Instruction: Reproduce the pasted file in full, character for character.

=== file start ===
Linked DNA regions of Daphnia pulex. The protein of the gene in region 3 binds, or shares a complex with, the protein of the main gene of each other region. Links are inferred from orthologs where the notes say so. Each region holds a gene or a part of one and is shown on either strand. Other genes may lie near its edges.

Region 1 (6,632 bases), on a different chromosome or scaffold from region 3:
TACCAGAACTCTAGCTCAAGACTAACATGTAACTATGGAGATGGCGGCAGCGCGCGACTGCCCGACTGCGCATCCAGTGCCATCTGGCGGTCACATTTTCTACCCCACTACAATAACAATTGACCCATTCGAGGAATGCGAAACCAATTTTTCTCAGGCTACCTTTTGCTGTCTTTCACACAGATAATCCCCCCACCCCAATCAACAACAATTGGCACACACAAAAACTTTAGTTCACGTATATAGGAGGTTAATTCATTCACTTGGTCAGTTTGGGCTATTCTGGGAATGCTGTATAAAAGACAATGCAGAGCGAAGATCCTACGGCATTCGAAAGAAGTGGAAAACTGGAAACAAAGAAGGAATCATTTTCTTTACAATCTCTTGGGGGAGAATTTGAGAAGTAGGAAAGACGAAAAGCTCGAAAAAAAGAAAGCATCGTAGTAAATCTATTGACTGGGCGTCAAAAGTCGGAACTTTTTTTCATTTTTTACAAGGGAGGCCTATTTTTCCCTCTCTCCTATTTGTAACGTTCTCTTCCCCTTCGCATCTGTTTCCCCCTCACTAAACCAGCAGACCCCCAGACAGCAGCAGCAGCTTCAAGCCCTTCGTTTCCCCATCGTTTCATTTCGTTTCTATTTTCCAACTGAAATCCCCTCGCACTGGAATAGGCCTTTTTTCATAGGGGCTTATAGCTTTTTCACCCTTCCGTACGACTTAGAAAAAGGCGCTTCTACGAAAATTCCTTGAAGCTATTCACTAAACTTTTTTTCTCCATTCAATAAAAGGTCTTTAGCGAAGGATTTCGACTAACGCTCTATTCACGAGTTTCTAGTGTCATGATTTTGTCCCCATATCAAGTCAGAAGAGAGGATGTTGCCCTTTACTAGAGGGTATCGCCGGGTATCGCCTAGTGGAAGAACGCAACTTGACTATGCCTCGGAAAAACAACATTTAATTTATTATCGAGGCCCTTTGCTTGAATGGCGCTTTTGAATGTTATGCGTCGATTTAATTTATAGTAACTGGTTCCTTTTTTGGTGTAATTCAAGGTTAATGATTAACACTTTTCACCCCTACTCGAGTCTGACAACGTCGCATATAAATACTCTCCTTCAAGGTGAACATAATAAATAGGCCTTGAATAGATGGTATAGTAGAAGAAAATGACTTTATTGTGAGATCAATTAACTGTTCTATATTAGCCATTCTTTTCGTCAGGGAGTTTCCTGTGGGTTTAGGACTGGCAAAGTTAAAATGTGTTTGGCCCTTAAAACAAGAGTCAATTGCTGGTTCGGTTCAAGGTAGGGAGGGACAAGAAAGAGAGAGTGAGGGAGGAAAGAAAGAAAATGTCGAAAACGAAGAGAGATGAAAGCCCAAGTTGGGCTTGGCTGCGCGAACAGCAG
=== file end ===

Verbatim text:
Linked DNA regions of Daphnia pulex. The protein of the gene in region 3 binds, or shares a complex with, the protein of the main gene of each other region. Links are inferred from orthologs where the notes say so. Each region holds a gene or a part of one and is shown on either strand. Other genes may lie near its edges.

Region 1 (6,632 bases), on a different chromosome or scaffold from region 3:
TACCAGAACTCTAGCTCAAGACTAACATGTAACTATGGAGATGGCGGCAGCGCGCGACTGCCCGACTGCGCATCCAGTGCCATCTGGCGGTCACATTTTCTACCCCACTACAATAACAATTGACCCATTCGAGGAATGCGAAACCAATTTTTCTCAGGCTACCTTTTGCTGTCTTTCACACAGATAATCCCCCCACCCCAATCAACAACAATTGGCACACACAAAAACTTTAGTTCACGTATATAGGAGGTTAATTCATTCACTTGGTCAGTTTGGGCTATTCTGGGAATGCTGTATAAAAGACAATGCAGAGCGAAGATCCTACGGCATTCGAAAGAAGTGGAAAACTGGAAACAAAGAAGGAATCATTTTCTTTACAATCTCTTGGGGGAGAATTTGAGAAGTAGGAAAGACGAAAAGCTCGAAAAAAAGAAAGCATCGTAGTAAATCTATTGACTGGGCGTCAAAAGTCGGAACTTTTTTTCATTTTTTACAAGGGAGGCCTATTTTTCCCTCTCTCCTATTTGTAACGTTCTCTTCCCCTTCGCATCTGTTTCCCCCTCACTAAACCAGCAGACCCCCAGACAGCAGCAGCAGCTTCAAGCCCTTCGTTTCCCCATCGTTTCATTTCGTTTCTATTTTCCAACTGAAATCCCCTCGCACTGGAATAGGCCTTTTTTCATAGGGGCTTATAGCTTTTTCACCCTTCCGTACGACTTAGAAAAAGGCGCTTCTACGAAAATTCCTTGAAGCTATTCACTAAACTTTTTTTCTCCATTCAATAAAAGGTCTTTAGCGAAGGATTTCGACTAACGCTCTATTCACGAGTTTCTAGTGTCATGATTTTGTCCCCATATCAAGTCAGAAGAGAGGATGTTGCCCTTTACTAGAGGGTATCGCCGGGTATCGCCTAGTGGAAGAACGCAACTTGACTATGCCTCGGAAAAACAACATTTAATTTATTATCGAGGCCCTTTGCTTGAATGGCGCTTTTGAATGTTATGCGTCGATTTAATTTATAGTAACTGGTTCCTTTTTTGGTGTAATTCAAGGTTAATGATTAACACTTTTCACCCCTACTCGAGTCTGACAACGTCGCATATAAATACTCTCCTTCAAGGTGAACATAATAAATAGGCCTTGAATAGATGGTATAGTAGAAGAAAATGACTTTATTGTGAGATCAATTAACTGTTCTATATTAGCCATTCTTTTCGTCAGGGAGTTTCCTGTGGGTTTAGGACTGGCAAAGTTAAAATGTGTTTGGCCCTTAAAACAAGAGTCAATTGCTGGTTCGGTTCAAGGTAGGGAGGGACAAGAAAGAGAGAGTGAGGGAGGAAAGAAAGAAAATGTCGAAAACGAAGAGAGATGAAAGCCCAAGTTGGGCTTGGCTGCGCGAACAGCAG